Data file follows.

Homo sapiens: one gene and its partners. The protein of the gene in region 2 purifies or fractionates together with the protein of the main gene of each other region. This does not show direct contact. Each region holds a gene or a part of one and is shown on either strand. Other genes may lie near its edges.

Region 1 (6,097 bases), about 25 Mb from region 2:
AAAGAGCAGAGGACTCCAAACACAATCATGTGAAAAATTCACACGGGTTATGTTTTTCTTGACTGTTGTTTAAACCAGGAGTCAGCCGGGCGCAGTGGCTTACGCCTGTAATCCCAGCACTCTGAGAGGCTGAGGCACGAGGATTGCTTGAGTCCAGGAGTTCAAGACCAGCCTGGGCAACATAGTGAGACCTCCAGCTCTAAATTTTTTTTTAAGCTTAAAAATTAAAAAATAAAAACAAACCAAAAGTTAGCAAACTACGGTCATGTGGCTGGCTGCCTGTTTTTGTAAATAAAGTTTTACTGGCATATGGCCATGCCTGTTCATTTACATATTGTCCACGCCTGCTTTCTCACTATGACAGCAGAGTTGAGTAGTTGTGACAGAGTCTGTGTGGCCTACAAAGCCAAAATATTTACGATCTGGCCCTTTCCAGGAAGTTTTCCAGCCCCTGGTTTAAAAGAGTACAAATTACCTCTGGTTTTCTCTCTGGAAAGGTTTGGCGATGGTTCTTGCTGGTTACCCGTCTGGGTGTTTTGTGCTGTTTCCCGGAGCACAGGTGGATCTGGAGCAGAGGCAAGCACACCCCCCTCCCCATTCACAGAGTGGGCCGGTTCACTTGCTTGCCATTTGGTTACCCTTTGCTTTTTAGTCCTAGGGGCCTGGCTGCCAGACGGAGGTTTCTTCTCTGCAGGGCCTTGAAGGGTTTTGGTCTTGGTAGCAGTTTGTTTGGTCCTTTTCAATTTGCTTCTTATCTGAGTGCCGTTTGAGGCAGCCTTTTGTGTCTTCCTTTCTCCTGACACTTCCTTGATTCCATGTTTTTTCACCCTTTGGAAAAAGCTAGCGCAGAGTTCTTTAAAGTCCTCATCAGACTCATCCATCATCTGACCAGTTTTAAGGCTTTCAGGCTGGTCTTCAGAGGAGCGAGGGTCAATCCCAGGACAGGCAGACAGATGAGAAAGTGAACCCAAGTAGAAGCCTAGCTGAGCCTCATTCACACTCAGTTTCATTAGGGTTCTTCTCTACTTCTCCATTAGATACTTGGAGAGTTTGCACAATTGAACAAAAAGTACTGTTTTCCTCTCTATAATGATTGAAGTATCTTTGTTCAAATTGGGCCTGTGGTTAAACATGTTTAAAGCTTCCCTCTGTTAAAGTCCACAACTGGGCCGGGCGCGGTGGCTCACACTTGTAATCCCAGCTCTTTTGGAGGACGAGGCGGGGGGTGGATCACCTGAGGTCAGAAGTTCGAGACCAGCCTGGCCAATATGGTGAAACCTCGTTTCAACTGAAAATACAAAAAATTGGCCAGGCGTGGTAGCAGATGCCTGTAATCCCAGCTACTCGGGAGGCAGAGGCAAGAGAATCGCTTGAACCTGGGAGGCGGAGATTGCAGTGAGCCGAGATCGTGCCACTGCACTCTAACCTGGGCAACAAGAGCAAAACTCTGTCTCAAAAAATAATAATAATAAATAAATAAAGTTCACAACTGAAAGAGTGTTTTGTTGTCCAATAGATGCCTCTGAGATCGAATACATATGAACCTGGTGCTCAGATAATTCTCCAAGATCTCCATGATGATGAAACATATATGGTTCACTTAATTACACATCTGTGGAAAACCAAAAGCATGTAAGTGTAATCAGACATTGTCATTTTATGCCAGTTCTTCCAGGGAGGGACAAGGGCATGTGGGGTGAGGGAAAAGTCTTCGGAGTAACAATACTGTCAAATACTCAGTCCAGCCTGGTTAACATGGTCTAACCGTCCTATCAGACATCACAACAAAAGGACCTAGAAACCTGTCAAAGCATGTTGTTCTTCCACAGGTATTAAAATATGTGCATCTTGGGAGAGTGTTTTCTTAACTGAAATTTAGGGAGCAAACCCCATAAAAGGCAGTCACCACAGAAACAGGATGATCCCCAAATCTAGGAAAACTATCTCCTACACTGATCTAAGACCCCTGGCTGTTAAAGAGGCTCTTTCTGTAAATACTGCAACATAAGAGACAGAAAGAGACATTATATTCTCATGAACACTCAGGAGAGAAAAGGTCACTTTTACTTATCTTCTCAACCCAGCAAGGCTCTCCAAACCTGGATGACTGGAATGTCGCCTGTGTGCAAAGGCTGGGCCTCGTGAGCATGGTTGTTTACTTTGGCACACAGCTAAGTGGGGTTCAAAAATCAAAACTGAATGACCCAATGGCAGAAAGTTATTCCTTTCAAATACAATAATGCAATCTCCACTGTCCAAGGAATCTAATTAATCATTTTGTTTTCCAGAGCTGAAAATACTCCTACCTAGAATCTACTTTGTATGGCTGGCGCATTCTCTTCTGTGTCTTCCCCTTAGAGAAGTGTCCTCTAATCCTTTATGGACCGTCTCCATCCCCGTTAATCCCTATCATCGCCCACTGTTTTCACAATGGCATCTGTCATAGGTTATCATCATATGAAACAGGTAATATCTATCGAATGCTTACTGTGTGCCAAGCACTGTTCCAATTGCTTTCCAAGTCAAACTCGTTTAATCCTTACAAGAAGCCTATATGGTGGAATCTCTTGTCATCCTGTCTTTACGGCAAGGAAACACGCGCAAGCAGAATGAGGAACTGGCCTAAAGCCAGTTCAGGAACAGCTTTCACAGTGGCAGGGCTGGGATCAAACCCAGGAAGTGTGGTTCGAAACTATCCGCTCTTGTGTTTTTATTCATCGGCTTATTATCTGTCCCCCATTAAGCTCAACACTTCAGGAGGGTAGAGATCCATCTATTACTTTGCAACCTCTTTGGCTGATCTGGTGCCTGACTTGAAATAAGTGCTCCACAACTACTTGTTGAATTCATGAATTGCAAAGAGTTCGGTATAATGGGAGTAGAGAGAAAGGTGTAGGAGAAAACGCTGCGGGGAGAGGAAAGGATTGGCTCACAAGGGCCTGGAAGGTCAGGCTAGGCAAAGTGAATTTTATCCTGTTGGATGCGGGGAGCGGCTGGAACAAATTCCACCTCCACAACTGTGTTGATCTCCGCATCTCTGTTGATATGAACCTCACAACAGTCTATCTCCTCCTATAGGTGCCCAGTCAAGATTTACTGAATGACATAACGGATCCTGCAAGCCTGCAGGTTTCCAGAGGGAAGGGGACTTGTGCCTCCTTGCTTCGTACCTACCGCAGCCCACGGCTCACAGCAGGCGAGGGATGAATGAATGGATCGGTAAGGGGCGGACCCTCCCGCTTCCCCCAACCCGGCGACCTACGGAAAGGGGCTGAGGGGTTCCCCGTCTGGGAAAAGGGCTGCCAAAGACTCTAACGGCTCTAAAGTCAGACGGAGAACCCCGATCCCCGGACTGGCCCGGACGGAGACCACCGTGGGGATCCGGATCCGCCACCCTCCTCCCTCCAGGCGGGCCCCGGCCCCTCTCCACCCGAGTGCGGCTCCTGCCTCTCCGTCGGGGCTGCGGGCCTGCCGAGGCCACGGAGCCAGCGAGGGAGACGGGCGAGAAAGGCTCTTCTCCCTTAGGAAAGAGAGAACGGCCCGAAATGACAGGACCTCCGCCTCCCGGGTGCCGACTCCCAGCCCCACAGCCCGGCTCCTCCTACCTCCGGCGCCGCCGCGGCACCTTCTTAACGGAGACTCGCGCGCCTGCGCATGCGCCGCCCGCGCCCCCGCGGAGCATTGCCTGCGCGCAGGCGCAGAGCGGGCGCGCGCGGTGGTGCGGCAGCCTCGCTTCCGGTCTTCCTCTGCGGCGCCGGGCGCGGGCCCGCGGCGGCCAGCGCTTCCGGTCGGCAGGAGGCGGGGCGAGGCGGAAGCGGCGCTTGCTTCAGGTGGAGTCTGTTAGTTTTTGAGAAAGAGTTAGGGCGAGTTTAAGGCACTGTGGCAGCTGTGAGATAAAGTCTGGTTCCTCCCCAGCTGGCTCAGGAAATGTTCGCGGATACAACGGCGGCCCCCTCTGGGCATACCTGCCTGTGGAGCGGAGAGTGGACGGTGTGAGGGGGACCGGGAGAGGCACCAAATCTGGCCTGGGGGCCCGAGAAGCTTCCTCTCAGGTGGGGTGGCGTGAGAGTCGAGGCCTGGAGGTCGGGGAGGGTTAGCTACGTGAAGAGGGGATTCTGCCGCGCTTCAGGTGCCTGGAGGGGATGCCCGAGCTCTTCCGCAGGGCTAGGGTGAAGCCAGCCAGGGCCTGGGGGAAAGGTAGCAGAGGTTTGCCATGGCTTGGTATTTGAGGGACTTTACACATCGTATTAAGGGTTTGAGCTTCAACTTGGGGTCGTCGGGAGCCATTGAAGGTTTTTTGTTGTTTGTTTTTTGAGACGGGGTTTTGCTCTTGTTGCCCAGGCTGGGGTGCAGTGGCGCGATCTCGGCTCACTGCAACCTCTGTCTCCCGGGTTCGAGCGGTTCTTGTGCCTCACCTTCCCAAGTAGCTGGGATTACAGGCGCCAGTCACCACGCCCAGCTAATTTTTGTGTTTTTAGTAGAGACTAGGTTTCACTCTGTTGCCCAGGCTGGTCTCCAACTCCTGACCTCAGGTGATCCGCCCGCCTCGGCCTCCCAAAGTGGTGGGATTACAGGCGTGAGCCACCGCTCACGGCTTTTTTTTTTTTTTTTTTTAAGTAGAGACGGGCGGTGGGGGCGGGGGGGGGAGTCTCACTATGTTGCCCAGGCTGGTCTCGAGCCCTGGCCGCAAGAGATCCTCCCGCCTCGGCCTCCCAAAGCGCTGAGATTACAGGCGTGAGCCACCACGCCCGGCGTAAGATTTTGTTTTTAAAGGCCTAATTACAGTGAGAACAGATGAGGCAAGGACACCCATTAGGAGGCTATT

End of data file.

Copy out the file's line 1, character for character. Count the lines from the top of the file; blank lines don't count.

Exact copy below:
Homo sapiens: one gene and its partners. The protein of the gene in region 2 purifies or fractionates together with the protein of the main gene of each other region. This does not show direct contact. Each region holds a gene or a part of one and is shown on either strand. Other genes may lie near its edges.